Speed Skating Skill at 60 Km/h

©1993 NAOC TM NAOC 7-056

On the Shining Ice

A speed skater skillfully manipulates the skate blade 40cm long and 0.9mm thick on the ice polished like a mirror.  With the speed of 60km per hour the skater aims at the victory.

Let's see here what technique is used to reach such high speed and how much load is applied to the skater's leg.

Force Applied to the Skater

The lower figure showes what kind of force is applied to the skater while he is skating at a high speed. Air resistance and the frictional resistance of the ice are acting on the skater. The friction depends on the condition of the ice and the skate edge. Before the game the ice is swept by the conditioning machine and the skate edge is polished and sharpened by the skater himself.

Air resistance is like wind pressure which you feel thrusting your hand out of the car window. To minimize the air resistance, skater flexes the upper body forward, and makes a low posture.

Locus of Skate Blade

The picture below shows the skater running straight and the trail of skate edge on the ice. The skate trail shown in blue line is S-curve although the skater is running straight. The S-curve is produced by the skater tilting the skate outward and inward.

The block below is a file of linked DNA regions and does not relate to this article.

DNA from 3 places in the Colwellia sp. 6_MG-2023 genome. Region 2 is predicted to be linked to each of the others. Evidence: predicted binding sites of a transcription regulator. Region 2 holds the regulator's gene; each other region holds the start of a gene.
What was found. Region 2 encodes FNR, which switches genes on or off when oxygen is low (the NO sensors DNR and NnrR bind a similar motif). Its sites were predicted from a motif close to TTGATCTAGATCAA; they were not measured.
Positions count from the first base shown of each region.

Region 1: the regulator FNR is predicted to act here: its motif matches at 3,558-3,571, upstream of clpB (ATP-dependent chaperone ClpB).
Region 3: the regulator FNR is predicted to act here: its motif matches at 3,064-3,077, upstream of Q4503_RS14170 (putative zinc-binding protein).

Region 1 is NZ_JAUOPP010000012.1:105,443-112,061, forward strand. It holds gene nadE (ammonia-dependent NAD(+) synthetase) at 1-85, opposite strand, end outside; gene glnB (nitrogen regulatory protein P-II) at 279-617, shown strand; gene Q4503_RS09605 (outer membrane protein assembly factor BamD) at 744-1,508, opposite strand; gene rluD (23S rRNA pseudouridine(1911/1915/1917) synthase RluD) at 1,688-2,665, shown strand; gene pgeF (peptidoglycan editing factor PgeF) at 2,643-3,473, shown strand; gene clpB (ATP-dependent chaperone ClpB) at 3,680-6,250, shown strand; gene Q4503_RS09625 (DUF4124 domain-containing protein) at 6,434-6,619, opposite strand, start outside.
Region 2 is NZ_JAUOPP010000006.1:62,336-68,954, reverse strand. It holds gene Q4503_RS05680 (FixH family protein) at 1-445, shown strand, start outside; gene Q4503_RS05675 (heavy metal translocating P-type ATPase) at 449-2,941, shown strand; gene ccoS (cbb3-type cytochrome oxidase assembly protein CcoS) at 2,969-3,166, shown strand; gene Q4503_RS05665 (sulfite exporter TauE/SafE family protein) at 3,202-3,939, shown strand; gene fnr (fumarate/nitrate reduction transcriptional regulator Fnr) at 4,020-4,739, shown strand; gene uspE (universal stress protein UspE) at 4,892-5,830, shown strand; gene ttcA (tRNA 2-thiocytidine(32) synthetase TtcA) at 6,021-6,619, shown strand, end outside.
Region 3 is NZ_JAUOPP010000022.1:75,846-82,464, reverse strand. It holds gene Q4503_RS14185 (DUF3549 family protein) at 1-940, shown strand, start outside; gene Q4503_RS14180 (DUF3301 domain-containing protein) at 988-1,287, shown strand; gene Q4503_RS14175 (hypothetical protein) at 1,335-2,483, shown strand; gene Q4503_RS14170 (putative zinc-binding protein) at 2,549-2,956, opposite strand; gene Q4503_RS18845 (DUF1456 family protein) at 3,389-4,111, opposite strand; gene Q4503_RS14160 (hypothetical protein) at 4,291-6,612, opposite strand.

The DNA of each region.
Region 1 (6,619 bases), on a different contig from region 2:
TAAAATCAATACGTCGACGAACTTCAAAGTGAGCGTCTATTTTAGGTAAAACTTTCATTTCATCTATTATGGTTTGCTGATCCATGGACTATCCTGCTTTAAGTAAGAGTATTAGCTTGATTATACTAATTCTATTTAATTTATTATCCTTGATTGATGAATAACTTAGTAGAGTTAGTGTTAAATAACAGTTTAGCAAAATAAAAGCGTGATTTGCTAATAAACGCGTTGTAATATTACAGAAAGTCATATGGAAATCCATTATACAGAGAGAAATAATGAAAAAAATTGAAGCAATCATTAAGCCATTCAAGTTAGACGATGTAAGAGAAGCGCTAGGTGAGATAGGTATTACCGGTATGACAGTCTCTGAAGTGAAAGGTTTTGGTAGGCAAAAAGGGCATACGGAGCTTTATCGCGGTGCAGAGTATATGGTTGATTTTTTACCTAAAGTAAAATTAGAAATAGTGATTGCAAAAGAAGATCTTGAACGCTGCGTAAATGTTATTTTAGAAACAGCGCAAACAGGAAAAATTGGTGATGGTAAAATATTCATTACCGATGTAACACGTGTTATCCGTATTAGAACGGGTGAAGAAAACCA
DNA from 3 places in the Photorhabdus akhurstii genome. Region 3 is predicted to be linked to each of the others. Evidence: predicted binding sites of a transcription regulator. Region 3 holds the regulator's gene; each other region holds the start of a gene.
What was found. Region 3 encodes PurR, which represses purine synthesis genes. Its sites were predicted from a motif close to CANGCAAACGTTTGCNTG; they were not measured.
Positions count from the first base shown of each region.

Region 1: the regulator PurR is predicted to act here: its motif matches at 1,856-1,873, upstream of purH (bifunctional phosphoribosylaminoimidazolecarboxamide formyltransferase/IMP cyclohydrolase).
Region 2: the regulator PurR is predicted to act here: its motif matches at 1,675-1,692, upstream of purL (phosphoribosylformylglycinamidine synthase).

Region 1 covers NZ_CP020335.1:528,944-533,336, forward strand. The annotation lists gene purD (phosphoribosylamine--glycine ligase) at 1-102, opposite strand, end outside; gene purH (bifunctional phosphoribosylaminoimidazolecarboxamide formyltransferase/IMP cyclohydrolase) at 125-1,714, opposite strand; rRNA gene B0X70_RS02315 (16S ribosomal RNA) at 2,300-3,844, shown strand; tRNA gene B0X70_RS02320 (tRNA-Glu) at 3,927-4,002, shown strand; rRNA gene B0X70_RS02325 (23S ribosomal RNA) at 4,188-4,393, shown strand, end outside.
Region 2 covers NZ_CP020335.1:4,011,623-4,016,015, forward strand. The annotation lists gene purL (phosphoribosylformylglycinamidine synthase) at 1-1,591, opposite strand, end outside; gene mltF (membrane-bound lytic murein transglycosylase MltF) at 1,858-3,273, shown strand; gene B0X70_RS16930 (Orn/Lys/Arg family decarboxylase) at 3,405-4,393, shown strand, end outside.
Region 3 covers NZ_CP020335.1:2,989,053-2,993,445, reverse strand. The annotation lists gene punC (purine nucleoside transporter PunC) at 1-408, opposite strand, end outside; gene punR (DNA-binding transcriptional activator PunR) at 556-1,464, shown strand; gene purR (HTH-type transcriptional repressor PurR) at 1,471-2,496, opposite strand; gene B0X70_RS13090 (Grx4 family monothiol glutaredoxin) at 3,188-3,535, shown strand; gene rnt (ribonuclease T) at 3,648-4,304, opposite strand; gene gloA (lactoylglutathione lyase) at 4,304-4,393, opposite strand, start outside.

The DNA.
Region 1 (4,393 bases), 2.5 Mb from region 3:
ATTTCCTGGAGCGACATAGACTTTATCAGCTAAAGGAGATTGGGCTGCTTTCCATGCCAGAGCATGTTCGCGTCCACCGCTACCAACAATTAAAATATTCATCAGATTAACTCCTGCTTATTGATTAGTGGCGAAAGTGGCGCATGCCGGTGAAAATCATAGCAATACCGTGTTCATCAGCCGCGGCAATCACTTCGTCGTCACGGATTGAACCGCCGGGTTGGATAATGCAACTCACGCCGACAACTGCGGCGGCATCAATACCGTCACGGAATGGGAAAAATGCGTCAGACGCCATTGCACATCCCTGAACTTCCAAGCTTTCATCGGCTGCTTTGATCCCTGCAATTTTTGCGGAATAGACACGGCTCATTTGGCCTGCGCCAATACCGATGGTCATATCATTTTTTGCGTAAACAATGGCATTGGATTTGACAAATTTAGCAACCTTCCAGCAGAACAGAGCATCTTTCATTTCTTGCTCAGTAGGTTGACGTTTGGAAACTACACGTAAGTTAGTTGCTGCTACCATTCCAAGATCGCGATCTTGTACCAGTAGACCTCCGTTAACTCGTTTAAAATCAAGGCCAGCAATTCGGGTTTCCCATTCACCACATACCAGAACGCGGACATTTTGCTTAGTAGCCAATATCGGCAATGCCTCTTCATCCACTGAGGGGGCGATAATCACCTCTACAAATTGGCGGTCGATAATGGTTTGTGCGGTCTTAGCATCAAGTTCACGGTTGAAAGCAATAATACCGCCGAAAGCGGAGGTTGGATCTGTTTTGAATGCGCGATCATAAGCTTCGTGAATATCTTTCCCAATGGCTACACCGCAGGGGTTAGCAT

You may have the same experience when you ride a bike. Tilting the bike right or left, you can change the direction of the bike without turning the handle bar. Good skater skillfully tilts the skate and makes S-curve movement which helps the skater to move forward.

1.5 Times Body Weight on One Leg

The picture below shows the force working on the skater during the curve skating. Curve skating is different from straight running because of the centrifugal force which pulls the skater outward. The centrifugal force often makes the skater fall down.

The faster the skater runs and the smaller the diameter is, the greater the centrifugal force is. To compensate the centrifugal force the skater leans the body inside. Skater's leg must support 1.5 times body weight at this moment.